Growing up on three different continents—Asia, Europe, and North America–while her father worked for the United Nations would have to make for an amazing childhood full of unique experiences. Perhaps this is partly why our current author Aditi Khorana was able to create such an original story. Graduating from Brown University with a BA in International Relations and an MA in Global Media and Communications from the Annenberg School for Communication at USC are pretty impressive educational credentials. Working for ABC News, CNN, and PBS as a journalist, and for Hollywood studios as a marketing executive would catch your attention on a resume. But it is knowing Khorana is already under contract for her second book that has the greatest impact on her readers.
SH: When I was a teenager, people would describe me as a: (jock, band geek, popular, goth, other, none?)
AK: Definitely a book/movie/current events nerd. I still am. Information makes me feel safe in a chaotic world.
SH: The best/worst thing that happened to you in high school?
AK: Best and worst thing: spending my lunch hour in the library, reading. High school–for me–was like The Shawshank Redemption. Mostly, I was biding my time, imagining/crafting a successful exit into a world that I knew would be a million times better than the one I felt trapped inside for four years.
SH: Favorite childhood book? Favorite food? Favorite band or album? Favorite television show?
AK: Favorite book: The Little Prince
Favorite food: anything pickled
Favorite band: Cyndi Lauper
Favorite TV show: Family Ties (I am such a child of the 80s!)
SH: Was there any class in high school you regret paying too little, or too much, attention? If you could add one class to high schools across the country, what would be the topic?
AK: Considering Mirror in the Sky has science fiction themes, you’d think I’d have paid more attention in physics class. But like Tara, my protagonist, I was too busy reading novels under my desk to actually make the most of any of my classes.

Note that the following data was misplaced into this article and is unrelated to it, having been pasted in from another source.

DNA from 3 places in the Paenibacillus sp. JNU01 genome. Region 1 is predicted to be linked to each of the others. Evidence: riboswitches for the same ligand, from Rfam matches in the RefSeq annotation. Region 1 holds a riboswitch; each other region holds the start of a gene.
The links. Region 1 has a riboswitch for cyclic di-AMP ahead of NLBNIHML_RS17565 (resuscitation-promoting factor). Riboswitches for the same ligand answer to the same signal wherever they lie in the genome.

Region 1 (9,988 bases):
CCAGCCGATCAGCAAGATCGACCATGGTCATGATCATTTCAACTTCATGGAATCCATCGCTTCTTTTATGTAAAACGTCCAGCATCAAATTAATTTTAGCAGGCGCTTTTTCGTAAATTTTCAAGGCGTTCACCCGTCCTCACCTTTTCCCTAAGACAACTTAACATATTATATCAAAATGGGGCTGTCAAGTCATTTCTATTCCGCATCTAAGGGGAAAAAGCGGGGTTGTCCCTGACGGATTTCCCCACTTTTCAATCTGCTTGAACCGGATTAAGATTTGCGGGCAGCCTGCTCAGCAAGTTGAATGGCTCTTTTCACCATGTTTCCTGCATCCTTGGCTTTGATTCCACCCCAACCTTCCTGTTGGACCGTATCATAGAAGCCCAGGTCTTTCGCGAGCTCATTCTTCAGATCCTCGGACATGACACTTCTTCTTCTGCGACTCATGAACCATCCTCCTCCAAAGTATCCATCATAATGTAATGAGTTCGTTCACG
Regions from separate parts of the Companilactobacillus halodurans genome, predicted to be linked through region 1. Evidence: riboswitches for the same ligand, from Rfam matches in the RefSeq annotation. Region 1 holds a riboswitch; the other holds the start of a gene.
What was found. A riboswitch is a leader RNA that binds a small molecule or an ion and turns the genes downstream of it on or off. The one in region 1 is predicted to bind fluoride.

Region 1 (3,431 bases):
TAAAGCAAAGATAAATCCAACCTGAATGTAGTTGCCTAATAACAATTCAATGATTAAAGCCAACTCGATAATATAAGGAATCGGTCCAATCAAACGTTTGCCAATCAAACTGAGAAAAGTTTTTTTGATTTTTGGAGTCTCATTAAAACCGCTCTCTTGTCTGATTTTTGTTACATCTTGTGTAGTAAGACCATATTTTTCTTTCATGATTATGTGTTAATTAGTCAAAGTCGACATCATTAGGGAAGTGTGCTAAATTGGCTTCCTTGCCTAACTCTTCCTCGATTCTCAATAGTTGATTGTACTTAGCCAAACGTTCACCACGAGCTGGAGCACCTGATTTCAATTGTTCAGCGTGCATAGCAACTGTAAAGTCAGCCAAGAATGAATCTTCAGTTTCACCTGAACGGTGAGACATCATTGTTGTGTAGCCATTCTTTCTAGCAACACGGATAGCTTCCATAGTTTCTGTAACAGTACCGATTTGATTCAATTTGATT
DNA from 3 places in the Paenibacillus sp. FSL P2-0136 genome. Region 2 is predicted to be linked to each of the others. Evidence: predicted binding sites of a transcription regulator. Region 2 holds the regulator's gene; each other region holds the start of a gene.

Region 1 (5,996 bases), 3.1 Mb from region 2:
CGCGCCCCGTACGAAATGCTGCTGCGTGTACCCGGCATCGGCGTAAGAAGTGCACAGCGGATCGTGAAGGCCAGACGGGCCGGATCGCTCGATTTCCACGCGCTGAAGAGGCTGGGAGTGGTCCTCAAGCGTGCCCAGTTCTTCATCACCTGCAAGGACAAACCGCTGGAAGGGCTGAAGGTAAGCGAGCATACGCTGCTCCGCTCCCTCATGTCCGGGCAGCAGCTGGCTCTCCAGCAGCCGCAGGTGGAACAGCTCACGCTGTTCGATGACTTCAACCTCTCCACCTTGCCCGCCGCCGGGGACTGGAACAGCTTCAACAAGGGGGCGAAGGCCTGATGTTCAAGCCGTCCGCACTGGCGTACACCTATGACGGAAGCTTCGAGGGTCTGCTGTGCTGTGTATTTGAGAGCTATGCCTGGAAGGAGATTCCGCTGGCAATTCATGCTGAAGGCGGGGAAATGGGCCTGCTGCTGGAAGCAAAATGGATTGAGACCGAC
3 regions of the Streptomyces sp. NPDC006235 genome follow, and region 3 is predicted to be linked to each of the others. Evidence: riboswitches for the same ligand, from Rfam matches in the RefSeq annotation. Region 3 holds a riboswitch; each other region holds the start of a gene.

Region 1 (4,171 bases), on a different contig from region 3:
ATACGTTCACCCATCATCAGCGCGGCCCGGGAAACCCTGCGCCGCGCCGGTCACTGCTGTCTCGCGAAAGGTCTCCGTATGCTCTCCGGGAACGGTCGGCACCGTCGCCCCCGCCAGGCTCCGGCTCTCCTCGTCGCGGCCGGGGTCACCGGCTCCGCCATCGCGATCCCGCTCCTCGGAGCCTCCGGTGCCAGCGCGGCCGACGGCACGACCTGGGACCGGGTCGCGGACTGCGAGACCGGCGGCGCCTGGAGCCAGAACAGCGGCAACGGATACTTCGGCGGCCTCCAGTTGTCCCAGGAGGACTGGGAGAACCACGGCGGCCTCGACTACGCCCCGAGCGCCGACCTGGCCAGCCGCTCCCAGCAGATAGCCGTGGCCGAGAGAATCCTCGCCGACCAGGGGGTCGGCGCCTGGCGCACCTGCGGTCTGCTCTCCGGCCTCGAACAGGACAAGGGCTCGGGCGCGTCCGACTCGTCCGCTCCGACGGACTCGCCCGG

SH: If you could be a character from any book, including your own, who would you want to be? Why?
AK: I’ve always admired Countess Ellen Olenska in The Age of Innocence. She’s a countess (How cool is that?!) living in the Gilded Age! Aside from that bad marriage to a Polish count, her life seems pretty fabulous. She just arrived in New York from Venice. She’s beautiful and brave and unconventional and free-spirited, and breaks with the restrictive mores of her time. But she’s also incredibly ethical and compassionate. Also, can you even imagine her wardrobe? I love characters who break rules, who test (and occasionally flout) the conventions they’re expected to abide by, characters who question everything around them.
SH: Is there a book, besides your own, of course, that you think everyone should be reading?
AK: Too many to name! A shortlist: God of Small Things; House of Leaves; Everything, Everything; The English Patient; 10:04; Einstein’s Dreams; Station Eleven; The End of the Story; Men Explain Things to Me; Americanah; The Age of Miracles; Between the World and Me; Euphoria.
I still devour books the way I did in high school (even more so now, I think). All I ever wanted was a life of reading and writing.
SH: Is there a story from your childhood that is told most often, either by you *or* about you?